Mortgage industry reacts to Budget 2018

Yesterday, chancellor Philip Hammond delivered the final Budget before the UK plans to exit the EU.

Amid the claims to an “end to austerity” and tax relief for small businesses there was a handful of housing-focused announcements, which consisted of an additional £500m to the housing infrastructure fund (among other building initiatives), the removal of stamp duty for shared ownership first-time buyers, the tightening of private residence relief rules, and an end date to the Help to Buy scheme – March 2023.

Overall, the industry wasn’t overly enthusiastic about the announcements. Just Mortgages and Spicerhaart group operations director John Phillips says: “The housing crisis appears to be less critical to the treasury than all the people we know are looking to buy or sell a property.

“Instead of listening to the industry the government appears to believe that the health of the housing market will come solely from FTBs. This blinkered view will do nothing to get the whole market moving, which is vital in the long-term.”

North London estate agent Jeremy Leaf comments: “The most disappointing aspect of this Budget is that nothing has been done to improve low transaction levels, which is not just bad for the property market but even worse for the wider economy. Given the rapid expansion of the private rented sector over the past few years, more support to generation rent would also have been welcome, such as sales of rental property to long-term tenants.

Meanwhile, Hope Capital chief executive Jonathan Sealey says: “The chancellor talked a lot but said very little, with less than most people wanted to boost the housing market, despite Theresa May repeatedly saying this is a priority for her government.”

Intrinsic mortgage network managing director Gemma Harle adds: “Those hoping that the Budget was going to make sweeping announcements about changes to housing will be disappointed.”

Audley Group chief executive Nick Sanderson comments:”£500m more for building new homes, but yet again the focus is on FTBs. The houses are already there to buy, if only the many older people who want to downsize into more suitable homes could do so. But they can’t. Because this government is still not putting enough of a focus on specialist housing for older people that could facilitate this movement and free up the housing market for those first time buyers.”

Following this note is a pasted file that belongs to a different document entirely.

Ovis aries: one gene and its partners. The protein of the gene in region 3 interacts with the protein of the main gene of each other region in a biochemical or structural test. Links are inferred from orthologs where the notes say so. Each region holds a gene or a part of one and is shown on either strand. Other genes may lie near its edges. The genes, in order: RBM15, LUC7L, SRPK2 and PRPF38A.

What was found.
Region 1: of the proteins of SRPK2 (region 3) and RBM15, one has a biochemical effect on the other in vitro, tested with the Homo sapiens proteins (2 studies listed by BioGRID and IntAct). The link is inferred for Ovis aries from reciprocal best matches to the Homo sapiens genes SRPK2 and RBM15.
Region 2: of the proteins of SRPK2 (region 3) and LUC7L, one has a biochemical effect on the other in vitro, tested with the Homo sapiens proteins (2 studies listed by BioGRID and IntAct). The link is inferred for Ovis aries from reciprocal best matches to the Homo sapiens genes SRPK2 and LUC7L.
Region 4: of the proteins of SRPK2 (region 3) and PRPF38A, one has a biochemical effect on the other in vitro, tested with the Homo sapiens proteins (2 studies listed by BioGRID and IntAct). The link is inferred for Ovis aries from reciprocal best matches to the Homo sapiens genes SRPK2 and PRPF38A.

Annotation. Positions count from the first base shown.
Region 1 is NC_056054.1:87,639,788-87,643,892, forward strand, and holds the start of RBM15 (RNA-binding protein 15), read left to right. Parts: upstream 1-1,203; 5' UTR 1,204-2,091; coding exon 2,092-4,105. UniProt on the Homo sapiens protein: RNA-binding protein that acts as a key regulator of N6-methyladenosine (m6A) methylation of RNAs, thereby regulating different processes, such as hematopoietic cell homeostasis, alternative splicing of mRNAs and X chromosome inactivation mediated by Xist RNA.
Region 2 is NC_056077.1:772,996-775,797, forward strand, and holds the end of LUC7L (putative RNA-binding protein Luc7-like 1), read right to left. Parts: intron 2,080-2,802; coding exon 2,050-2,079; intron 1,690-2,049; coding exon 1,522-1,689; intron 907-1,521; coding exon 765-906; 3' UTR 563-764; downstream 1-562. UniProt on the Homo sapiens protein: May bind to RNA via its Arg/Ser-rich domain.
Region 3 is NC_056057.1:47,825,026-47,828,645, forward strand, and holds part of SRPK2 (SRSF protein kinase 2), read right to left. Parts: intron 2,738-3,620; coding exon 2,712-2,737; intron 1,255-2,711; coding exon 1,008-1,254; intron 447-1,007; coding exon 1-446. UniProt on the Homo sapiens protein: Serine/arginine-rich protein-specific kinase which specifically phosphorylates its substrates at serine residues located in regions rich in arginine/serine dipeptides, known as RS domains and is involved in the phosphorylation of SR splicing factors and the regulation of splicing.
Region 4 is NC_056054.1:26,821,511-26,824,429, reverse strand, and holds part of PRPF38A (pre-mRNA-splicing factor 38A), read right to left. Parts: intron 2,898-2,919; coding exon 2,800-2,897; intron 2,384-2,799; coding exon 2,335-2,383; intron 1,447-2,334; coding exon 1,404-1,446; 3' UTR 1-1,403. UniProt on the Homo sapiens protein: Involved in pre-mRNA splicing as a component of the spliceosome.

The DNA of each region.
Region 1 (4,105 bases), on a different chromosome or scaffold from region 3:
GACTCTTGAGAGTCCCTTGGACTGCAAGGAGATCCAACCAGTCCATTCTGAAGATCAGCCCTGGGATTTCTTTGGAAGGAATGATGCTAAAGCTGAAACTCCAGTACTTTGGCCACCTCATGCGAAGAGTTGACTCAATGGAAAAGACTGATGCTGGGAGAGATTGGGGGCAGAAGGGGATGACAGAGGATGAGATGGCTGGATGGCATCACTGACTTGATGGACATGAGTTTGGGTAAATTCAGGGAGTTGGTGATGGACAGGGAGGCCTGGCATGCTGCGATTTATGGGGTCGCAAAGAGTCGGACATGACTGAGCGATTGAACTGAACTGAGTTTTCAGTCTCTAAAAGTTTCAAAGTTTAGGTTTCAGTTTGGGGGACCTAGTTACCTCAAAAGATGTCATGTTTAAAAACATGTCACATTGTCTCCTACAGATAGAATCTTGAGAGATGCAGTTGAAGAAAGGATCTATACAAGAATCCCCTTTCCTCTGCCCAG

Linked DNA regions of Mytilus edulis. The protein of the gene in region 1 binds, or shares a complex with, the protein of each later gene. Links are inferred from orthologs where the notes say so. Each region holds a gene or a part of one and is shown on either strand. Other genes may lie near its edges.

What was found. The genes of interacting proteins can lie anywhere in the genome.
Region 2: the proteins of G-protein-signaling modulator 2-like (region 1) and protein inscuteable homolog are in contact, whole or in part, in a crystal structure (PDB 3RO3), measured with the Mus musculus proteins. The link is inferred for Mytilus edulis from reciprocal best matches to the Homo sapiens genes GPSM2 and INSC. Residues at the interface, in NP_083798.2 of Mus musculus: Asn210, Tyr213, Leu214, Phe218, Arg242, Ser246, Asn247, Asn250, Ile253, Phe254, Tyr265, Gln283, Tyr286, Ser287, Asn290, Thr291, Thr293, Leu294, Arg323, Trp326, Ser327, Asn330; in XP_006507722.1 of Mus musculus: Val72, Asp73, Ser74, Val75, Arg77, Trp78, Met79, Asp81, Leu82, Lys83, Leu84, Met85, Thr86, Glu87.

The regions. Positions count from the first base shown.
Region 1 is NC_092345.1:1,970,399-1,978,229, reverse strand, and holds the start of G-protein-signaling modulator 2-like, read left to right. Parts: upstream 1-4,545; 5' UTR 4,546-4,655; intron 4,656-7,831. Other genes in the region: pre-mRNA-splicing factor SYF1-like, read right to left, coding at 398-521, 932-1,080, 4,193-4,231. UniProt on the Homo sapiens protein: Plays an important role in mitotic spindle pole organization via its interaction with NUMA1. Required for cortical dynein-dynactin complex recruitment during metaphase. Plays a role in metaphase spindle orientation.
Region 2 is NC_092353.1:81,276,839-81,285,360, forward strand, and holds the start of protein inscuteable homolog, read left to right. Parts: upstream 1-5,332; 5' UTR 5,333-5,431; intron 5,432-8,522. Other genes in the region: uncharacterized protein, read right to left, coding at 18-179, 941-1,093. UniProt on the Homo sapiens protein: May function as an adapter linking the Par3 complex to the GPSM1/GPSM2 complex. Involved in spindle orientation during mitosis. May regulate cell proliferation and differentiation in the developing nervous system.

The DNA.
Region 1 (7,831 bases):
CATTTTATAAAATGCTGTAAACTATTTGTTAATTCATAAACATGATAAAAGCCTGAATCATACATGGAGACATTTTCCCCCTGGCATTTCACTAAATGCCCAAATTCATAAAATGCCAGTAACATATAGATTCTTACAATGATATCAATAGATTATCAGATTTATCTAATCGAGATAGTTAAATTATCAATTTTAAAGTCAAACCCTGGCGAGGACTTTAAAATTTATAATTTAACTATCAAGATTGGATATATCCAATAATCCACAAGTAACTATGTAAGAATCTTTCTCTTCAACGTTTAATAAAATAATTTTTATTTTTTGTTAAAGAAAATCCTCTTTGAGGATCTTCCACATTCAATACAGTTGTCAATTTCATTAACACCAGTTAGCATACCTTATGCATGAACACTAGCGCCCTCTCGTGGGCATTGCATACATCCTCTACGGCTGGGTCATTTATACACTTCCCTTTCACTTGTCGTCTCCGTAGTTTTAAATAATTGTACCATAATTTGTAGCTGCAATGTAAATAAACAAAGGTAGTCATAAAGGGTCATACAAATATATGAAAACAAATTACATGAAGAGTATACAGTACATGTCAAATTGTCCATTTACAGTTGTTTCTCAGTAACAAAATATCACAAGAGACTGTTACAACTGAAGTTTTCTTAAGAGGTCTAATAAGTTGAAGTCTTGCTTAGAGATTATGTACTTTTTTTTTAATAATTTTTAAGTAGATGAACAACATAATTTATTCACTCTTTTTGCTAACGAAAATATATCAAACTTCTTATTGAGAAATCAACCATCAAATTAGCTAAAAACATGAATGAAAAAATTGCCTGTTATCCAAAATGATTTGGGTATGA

PRIMIS and PTFS chief operating officer Toni Smith brings up the absence of buy-to-let announcements: “It will undoubtedly be a relief for many landlords that the chancellor has moved his focus away from the BTL market in this Budget – a sector which is still getting its head around recent regulatory updates. This decision will hopefully afford landlords the time they need to take stock of their positions, and work to consolidate, or potentially grow, their portfolios.”

On future plans for Help to Buy

A spokesperson for the Home Builders Federation comments: “We are very pleased that the government has recognised the positive impact the scheme has had on helping boost supply.

As such, we welcome the extension until 2023 and the additional funding the government is making available and the certainty the announcement provides.”

Harle adds: “Some will see the government’s extension of the HTB scheme by two years until 2023 as a positive. However, there will be lots of people unhappy it has not been scrapped. The scheme has had mixed reviews, with some accusing it of simply serving to massively inflate housebuilder share prices alongside the unintended consequence that some FTBs have been left as mortgage prisoners.”

Budget documents also reveal that regionally-set price caps will also be introduced to the scheme within its two-year extension. HBF comments: “We need to understand the impact the new restrictions could have on scheme sales in different locations and look forward to working with the lenders to ensure sufficient affordable high loan to value mortgage products are in place for the scheme’s planned end date.”

Legal & General Mortgage Club director Kevin Roberts is upbeat: “Today’s extension of the HTB scheme to 2023 has provided much-needed clarity over the scheme. Not only do housebuilders now have more certainty for longer-term planning and building the thousands of new homes our country so desperately needs, but it also gives potential buyers who are saving for a deposit the peace of mind that they too can benefit from the scheme over the coming years.”

On the boost to the infrastructure fund

Spicerhaart Part Exchange and Assisted Move business development director Neil Knight says that the treasury’s plans don’t far enough: “We welcome the chancellor’s announcement of a further £500m for the housing infrastructure fund… and news that he will empower up to 500 neighbourhoods to buy land for housing for sale to local people in perpetuity.

“However, these were the only major announcements in terms of housing, and we would have liked to have seen more measures announced considering what a hot political topic housing is.”

Hammond also promised a government response to Sir Oliver Letwin’s report on house building, published earlier in the day, which claims that housebuilders do not engage in landbanking.